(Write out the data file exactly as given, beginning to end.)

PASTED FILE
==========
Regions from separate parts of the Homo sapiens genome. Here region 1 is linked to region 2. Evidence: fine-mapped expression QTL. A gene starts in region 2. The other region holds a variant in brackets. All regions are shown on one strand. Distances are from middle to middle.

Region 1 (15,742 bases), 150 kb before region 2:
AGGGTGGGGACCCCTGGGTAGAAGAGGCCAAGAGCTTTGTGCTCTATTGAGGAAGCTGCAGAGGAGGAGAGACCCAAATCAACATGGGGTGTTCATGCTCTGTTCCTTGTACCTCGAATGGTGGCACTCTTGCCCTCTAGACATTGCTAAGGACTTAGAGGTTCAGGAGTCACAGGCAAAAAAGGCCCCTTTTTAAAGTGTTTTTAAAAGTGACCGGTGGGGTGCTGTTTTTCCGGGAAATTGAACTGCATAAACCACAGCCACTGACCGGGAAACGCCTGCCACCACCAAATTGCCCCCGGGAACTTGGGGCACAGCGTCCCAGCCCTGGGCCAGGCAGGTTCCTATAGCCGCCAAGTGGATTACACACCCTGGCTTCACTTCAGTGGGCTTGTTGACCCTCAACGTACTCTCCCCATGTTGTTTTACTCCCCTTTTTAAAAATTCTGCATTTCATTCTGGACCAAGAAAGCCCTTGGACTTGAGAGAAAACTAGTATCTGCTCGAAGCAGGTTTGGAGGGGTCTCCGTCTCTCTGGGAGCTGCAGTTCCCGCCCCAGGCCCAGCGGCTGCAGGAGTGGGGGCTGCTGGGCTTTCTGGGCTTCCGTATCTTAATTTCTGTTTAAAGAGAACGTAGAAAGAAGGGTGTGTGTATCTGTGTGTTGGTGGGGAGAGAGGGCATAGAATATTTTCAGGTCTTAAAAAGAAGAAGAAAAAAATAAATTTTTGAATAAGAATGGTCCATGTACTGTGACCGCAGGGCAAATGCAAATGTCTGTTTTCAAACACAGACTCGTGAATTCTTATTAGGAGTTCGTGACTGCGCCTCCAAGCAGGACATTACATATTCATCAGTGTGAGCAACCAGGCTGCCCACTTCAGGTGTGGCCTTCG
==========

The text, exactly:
Regions from separate parts of the Homo sapiens genome. Here region 1 is linked to region 2. Evidence: fine-mapped expression QTL. A gene starts in region 2. The other region holds a variant in brackets. All regions are shown on one strand. Distances are from middle to middle.

Region 1 (15,742 bases), 150 kb before region 2:
AGGGTGGGGACCCCTGGGTAGAAGAGGCCAAGAGCTTTGTGCTCTATTGAGGAAGCTGCAGAGGAGGAGAGACCCAAATCAACATGGGGTGTTCATGCTCTGTTCCTTGTACCTCGAATGGTGGCACTCTTGCCCTCTAGACATTGCTAAGGACTTAGAGGTTCAGGAGTCACAGGCAAAAAAGGCCCCTTTTTAAAGTGTTTTTAAAAGTGACCGGTGGGGTGCTGTTTTTCCGGGAAATTGAACTGCATAAACCACAGCCACTGACCGGGAAACGCCTGCCACCACCAAATTGCCCCCGGGAACTTGGGGCACAGCGTCCCAGCCCTGGGCCAGGCAGGTTCCTATAGCCGCCAAGTGGATTACACACCCTGGCTTCACTTCAGTGGGCTTGTTGACCCTCAACGTACTCTCCCCATGTTGTTTTACTCCCCTTTTTAAAAATTCTGCATTTCATTCTGGACCAAGAAAGCCCTTGGACTTGAGAGAAAACTAGTATCTGCTCGAAGCAGGTTTGGAGGGGTCTCCGTCTCTCTGGGAGCTGCAGTTCCCGCCCCAGGCCCAGCGGCTGCAGGAGTGGGGGCTGCTGGGCTTTCTGGGCTTCCGTATCTTAATTTCTGTTTAAAGAGAACGTAGAAAGAAGGGTGTGTGTATCTGTGTGTTGGTGGGGAGAGAGGGCATAGAATATTTTCAGGTCTTAAAAAGAAGAAGAAAAAAATAAATTTTTGAATAAGAATGGTCCATGTACTGTGACCGCAGGGCAAATGCAAATGTCTGTTTTCAAACACAGACTCGTGAATTCTTATTAGGAGTTCGTGACTGCGCCTCCAAGCAGGACATTACATATTCATCAGTGTGAGCAACCAGGCTGCCCACTTCAGGTGTGGCCTTCG